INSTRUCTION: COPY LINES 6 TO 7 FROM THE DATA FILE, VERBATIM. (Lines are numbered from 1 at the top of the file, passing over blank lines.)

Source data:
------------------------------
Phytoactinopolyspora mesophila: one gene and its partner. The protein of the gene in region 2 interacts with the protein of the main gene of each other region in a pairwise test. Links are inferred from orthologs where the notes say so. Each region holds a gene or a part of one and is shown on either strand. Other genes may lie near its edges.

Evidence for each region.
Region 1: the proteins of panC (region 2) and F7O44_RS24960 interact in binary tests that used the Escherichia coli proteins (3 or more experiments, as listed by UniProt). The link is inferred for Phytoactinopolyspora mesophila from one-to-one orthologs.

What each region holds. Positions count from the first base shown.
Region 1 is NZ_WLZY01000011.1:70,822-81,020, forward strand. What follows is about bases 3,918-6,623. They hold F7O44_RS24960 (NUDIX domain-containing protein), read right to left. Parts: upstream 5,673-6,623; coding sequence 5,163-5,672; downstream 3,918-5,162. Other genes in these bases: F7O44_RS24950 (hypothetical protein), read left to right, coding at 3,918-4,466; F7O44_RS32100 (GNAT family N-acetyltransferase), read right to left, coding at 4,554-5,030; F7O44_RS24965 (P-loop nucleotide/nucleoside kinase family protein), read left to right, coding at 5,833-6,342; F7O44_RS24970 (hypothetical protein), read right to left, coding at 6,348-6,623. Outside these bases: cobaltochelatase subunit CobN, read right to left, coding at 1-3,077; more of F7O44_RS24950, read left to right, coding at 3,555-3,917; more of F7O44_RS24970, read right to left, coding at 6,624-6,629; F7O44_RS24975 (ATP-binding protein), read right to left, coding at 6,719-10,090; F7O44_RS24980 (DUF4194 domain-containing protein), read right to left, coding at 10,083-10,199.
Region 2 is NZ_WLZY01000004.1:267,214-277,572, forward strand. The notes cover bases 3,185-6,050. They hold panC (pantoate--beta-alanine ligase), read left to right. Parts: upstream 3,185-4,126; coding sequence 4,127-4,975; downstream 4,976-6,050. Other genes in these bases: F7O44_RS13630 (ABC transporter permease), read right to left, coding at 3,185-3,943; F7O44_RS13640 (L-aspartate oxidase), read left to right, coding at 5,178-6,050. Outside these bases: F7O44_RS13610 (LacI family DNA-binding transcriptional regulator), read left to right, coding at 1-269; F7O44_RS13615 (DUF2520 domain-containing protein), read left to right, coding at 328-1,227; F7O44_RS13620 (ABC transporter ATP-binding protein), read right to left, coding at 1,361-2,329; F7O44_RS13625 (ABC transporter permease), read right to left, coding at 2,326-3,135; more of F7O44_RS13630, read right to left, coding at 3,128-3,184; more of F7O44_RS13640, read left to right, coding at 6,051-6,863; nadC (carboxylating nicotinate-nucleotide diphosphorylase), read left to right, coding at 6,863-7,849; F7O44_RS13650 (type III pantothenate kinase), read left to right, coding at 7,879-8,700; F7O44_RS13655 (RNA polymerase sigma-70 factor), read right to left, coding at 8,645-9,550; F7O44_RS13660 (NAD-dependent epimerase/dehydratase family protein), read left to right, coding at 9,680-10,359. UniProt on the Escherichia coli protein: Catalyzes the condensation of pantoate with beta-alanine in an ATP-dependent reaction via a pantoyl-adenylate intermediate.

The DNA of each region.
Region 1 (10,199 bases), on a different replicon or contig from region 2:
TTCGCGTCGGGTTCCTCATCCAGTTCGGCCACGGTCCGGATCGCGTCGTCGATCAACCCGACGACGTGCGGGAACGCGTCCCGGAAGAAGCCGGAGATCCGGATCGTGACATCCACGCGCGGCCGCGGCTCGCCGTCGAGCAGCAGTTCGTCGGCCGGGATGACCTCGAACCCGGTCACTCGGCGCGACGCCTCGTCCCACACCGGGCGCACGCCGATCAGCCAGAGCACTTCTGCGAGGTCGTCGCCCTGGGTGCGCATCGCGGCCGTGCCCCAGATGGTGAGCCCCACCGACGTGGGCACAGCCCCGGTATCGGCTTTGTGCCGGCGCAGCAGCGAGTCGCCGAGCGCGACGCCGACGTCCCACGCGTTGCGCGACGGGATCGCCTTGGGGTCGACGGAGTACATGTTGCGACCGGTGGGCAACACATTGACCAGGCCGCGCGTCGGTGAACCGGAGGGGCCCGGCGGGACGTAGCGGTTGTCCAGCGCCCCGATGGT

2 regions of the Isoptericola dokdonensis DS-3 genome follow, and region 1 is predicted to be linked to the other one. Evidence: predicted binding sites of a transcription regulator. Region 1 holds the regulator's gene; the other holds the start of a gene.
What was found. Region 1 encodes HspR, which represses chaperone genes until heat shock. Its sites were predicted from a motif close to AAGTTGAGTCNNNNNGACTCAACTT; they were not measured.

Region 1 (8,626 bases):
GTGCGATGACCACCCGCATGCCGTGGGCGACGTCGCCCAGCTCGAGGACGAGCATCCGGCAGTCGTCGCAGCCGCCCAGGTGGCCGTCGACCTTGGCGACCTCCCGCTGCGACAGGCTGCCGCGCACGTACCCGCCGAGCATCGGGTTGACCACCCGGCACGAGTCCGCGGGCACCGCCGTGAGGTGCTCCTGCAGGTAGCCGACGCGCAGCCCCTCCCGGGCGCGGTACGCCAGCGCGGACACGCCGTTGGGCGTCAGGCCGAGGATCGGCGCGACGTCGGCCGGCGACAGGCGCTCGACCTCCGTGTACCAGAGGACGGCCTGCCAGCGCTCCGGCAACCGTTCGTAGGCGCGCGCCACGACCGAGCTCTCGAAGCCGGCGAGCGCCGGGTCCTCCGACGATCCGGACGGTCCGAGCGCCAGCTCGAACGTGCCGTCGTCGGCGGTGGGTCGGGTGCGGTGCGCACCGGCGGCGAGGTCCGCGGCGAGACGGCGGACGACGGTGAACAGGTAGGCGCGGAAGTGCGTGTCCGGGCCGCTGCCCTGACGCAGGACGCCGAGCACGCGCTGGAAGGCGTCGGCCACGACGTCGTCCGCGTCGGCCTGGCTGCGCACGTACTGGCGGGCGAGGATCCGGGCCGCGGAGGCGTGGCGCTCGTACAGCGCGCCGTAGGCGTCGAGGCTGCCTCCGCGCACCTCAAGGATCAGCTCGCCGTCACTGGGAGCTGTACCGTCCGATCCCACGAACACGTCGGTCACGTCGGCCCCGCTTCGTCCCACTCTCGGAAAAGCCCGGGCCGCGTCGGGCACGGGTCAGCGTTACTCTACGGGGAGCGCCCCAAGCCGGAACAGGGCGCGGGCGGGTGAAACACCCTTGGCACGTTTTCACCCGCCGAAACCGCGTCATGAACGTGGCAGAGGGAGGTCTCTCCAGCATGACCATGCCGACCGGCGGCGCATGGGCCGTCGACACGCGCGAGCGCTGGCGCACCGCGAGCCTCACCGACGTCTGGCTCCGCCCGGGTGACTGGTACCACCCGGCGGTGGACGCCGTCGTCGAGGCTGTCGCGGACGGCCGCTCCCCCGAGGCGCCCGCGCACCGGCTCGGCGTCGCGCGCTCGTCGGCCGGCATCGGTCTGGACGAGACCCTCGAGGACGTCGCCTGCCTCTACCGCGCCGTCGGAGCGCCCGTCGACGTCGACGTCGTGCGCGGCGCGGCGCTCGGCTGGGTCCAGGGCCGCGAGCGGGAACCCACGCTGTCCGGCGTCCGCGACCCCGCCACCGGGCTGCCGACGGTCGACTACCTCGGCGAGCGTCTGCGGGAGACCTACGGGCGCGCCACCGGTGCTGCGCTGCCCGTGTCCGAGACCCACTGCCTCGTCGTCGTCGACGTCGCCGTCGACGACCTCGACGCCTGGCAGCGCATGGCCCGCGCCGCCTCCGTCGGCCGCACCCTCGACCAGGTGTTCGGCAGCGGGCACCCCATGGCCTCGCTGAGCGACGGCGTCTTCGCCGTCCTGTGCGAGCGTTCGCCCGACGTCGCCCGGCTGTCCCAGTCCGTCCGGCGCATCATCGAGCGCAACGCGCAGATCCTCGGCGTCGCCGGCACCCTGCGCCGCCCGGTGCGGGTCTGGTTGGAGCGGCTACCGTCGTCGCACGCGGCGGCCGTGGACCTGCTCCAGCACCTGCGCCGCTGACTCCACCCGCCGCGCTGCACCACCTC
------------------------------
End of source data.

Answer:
Region 2 is NZ_WLZY01000004.1:267,214-277,572, forward strand. The notes cover bases 3,185-6,050. They hold panC (pantoate--beta-alanine ligase), read left to right. Parts: upstream 3,185-4,126; coding sequence 4,127-4,975; downstream 4,976-6,050. Other genes in these bases: F7O44_RS13630 (ABC transporter permease), read right to left, coding at 3,185-3,943; F7O44_RS13640 (L-aspartate oxidase), read left to right, coding at 5,178-6,050. Outside these bases: F7O44_RS13610 (LacI family DNA-binding transcriptional regulator), read left to right, coding at 1-269; F7O44_RS13615 (DUF2520 domain-containing protein), read left to right, coding at 328-1,227; F7O44_RS13620 (ABC transporter ATP-binding protein), read right to left, coding at 1,361-2,329; F7O44_RS13625 (ABC transporter permease), read right to left, coding at 2,326-3,135; more of F7O44_RS13630, read right to left, coding at 3,128-3,184; more of F7O44_RS13640, read left to right, coding at 6,051-6,863; nadC (carboxylating nicotinate-nucleotide diphosphorylase), read left to right, coding at 6,863-7,849; F7O44_RS13650 (type III pantothenate kinase), read left to right, coding at 7,879-8,700; F7O44_RS13655 (RNA polymerase sigma-70 factor), read right to left, coding at 8,645-9,550; F7O44_RS13660 (NAD-dependent epimerase/dehydratase family protein), read left to right, coding at 9,680-10,359. UniProt on the Escherichia coli protein: Catalyzes the condensation of pantoate with beta-alanine in an ATP-dependent reaction via a pantoyl-adenylate intermediate.

The DNA of each region.